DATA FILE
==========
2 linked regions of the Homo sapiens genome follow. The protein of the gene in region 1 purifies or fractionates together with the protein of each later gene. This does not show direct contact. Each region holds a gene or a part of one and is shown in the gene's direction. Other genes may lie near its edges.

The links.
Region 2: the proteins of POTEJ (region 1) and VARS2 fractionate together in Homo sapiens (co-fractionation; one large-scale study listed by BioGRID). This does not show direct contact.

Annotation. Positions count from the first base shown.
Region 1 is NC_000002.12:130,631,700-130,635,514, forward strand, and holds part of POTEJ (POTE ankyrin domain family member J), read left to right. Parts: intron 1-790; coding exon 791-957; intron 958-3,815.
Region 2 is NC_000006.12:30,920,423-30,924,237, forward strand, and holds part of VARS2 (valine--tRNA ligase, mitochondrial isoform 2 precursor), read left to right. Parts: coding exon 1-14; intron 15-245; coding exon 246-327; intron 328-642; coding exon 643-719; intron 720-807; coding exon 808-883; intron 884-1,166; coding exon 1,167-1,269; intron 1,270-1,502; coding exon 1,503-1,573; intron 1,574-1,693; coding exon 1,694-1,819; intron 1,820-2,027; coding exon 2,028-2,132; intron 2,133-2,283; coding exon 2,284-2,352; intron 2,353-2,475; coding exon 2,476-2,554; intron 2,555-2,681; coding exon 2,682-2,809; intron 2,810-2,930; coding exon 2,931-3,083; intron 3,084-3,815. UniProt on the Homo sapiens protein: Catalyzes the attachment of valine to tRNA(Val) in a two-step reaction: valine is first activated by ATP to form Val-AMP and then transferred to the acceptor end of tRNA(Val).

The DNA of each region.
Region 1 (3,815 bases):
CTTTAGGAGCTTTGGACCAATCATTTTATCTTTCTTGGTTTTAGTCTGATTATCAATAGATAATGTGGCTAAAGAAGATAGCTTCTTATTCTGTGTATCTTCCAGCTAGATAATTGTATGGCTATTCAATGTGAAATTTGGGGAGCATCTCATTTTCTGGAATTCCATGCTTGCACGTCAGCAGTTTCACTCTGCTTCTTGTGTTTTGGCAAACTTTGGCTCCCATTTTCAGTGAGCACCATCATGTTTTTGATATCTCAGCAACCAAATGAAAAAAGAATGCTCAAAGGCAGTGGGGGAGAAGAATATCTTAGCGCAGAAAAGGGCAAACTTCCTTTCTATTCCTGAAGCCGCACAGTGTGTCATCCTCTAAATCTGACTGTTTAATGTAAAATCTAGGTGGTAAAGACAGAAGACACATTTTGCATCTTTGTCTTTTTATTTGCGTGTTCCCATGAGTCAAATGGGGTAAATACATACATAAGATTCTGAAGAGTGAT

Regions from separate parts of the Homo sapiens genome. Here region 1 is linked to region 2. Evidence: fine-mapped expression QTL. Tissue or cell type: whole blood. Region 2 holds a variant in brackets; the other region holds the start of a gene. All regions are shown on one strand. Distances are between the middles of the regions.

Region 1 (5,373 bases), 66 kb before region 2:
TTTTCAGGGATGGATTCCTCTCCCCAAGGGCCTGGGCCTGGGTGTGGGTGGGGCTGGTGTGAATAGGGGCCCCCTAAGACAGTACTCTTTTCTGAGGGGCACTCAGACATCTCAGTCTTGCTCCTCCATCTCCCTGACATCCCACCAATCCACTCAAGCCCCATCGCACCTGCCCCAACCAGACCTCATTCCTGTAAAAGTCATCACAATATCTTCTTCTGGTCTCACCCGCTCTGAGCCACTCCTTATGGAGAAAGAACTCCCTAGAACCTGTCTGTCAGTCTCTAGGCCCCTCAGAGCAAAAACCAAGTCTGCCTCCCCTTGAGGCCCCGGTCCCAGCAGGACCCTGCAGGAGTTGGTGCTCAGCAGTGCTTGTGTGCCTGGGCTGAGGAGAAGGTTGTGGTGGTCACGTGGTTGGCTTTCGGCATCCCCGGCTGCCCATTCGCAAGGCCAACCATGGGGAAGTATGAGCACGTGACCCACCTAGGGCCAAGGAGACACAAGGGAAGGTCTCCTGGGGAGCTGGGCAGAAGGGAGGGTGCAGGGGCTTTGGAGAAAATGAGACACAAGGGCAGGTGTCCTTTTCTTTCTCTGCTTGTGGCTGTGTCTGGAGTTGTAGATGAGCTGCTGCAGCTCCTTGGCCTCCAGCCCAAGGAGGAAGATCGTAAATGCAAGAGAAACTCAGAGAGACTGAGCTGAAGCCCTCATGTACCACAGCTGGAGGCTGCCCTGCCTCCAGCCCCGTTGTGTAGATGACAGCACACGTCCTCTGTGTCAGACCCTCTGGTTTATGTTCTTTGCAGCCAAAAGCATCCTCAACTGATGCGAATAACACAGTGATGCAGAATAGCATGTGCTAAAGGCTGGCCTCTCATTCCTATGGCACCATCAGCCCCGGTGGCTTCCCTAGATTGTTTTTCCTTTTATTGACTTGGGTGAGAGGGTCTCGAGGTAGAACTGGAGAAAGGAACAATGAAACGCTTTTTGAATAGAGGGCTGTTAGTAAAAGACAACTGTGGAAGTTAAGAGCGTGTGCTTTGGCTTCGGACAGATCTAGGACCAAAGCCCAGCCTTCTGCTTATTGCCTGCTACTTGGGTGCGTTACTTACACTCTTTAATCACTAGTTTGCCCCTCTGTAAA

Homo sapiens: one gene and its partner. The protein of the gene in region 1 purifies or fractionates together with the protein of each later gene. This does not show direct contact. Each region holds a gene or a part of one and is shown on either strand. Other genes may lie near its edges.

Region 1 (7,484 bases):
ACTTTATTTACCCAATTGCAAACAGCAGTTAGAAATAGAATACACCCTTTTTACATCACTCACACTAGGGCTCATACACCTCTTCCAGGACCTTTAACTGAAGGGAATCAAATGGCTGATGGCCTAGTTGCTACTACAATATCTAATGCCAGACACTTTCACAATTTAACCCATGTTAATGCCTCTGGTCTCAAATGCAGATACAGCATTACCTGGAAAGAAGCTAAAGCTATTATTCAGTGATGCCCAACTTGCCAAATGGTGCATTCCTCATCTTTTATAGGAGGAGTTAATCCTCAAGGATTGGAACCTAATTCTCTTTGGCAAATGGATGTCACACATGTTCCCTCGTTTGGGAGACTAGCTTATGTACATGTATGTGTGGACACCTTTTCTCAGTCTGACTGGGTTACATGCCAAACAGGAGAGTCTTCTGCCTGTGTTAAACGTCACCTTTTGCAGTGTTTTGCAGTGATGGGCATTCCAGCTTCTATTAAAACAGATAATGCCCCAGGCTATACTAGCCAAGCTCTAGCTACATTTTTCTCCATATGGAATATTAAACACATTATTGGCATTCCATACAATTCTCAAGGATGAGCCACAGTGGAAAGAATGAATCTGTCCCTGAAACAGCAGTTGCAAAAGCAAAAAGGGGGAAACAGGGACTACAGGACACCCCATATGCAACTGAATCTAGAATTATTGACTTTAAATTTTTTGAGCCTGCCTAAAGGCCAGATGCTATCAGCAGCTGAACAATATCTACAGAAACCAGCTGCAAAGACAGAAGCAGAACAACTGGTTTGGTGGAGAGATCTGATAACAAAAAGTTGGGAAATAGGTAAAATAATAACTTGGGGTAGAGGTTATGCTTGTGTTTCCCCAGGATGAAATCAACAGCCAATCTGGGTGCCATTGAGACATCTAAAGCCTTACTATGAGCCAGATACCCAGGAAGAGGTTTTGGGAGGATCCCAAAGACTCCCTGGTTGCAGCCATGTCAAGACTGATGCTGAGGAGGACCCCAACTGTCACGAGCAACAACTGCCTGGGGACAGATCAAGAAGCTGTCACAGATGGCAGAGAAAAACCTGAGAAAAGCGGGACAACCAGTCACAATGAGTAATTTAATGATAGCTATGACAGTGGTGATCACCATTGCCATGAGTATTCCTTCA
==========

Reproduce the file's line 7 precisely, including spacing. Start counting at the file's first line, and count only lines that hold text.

The DNA of each region.